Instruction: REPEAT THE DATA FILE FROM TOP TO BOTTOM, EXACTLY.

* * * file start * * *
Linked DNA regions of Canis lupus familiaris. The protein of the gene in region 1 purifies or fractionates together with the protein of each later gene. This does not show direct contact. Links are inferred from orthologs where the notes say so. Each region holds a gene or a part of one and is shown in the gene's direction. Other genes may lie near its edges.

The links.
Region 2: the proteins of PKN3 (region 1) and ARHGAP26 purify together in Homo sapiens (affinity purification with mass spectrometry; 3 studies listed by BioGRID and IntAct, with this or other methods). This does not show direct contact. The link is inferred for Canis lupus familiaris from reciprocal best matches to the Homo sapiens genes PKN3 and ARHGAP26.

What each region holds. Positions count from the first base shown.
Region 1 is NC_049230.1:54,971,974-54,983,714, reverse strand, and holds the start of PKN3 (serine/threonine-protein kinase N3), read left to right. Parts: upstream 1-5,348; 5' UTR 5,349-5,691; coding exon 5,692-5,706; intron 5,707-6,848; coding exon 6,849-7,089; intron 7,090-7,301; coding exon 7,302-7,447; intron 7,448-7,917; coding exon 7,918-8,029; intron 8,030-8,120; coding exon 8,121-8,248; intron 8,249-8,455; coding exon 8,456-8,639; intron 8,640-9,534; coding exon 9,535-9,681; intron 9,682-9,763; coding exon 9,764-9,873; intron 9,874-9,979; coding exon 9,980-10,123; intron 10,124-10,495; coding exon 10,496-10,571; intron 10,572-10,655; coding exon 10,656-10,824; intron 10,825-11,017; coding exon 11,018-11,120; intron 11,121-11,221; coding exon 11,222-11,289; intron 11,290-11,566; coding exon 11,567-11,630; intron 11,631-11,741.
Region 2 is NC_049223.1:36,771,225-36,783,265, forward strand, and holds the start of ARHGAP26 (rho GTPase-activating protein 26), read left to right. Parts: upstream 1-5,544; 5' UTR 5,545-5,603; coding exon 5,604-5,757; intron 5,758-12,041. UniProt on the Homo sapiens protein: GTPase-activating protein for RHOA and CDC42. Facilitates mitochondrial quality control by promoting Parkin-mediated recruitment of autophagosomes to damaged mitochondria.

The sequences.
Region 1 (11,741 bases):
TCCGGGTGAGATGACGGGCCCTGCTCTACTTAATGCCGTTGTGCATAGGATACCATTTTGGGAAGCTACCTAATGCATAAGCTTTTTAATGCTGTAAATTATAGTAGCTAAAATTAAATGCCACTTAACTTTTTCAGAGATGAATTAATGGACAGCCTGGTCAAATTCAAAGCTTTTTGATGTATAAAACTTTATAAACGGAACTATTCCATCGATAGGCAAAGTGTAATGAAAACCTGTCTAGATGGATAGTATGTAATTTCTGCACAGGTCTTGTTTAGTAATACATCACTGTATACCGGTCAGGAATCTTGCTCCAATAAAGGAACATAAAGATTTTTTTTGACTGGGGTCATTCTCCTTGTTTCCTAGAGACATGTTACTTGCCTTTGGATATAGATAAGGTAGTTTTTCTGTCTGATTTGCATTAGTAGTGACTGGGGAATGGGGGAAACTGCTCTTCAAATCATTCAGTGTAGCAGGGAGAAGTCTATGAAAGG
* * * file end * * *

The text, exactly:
Linked DNA regions of Canis lupus familiaris. The protein of the gene in region 1 purifies or fractionates together with the protein of each later gene. This does not show direct contact. Links are inferred from orthologs where the notes say so. Each region holds a gene or a part of one and is shown in the gene's direction. Other genes may lie near its edges.

The links.
Region 2: the proteins of PKN3 (region 1) and ARHGAP26 purify together in Homo sapiens (affinity purification with mass spectrometry; 3 studies listed by BioGRID and IntAct, with this or other methods). This does not show direct contact. The link is inferred for Canis lupus familiaris from reciprocal best matches to the Homo sapiens genes PKN3 and ARHGAP26.

What each region holds. Positions count from the first base shown.
Region 1 is NC_049230.1:54,971,974-54,983,714, reverse strand, and holds the start of PKN3 (serine/threonine-protein kinase N3), read left to right. Parts: upstream 1-5,348; 5' UTR 5,349-5,691; coding exon 5,692-5,706; intron 5,707-6,848; coding exon 6,849-7,089; intron 7,090-7,301; coding exon 7,302-7,447; intron 7,448-7,917; coding exon 7,918-8,029; intron 8,030-8,120; coding exon 8,121-8,248; intron 8,249-8,455; coding exon 8,456-8,639; intron 8,640-9,534; coding exon 9,535-9,681; intron 9,682-9,763; coding exon 9,764-9,873; intron 9,874-9,979; coding exon 9,980-10,123; intron 10,124-10,495; coding exon 10,496-10,571; intron 10,572-10,655; coding exon 10,656-10,824; intron 10,825-11,017; coding exon 11,018-11,120; intron 11,121-11,221; coding exon 11,222-11,289; intron 11,290-11,566; coding exon 11,567-11,630; intron 11,631-11,741.
Region 2 is NC_049223.1:36,771,225-36,783,265, forward strand, and holds the start of ARHGAP26 (rho GTPase-activating protein 26), read left to right. Parts: upstream 1-5,544; 5' UTR 5,545-5,603; coding exon 5,604-5,757; intron 5,758-12,041. UniProt on the Homo sapiens protein: GTPase-activating protein for RHOA and CDC42. Facilitates mitochondrial quality control by promoting Parkin-mediated recruitment of autophagosomes to damaged mitochondria.

The sequences.
Region 1 (11,741 bases):
TCCGGGTGAGATGACGGGCCCTGCTCTACTTAATGCCGTTGTGCATAGGATACCATTTTGGGAAGCTACCTAATGCATAAGCTTTTTAATGCTGTAAATTATAGTAGCTAAAATTAAATGCCACTTAACTTTTTCAGAGATGAATTAATGGACAGCCTGGTCAAATTCAAAGCTTTTTGATGTATAAAACTTTATAAACGGAACTATTCCATCGATAGGCAAAGTGTAATGAAAACCTGTCTAGATGGATAGTATGTAATTTCTGCACAGGTCTTGTTTAGTAATACATCACTGTATACCGGTCAGGAATCTTGCTCCAATAAAGGAACATAAAGATTTTTTTTGACTGGGGTCATTCTCCTTGTTTCCTAGAGACATGTTACTTGCCTTTGGATATAGATAAGGTAGTTTTTCTGTCTGATTTGCATTAGTAGTGACTGGGGAATGGGGGAAACTGCTCTTCAAATCATTCAGTGTAGCAGGGAGAAGTCTATGAAAGG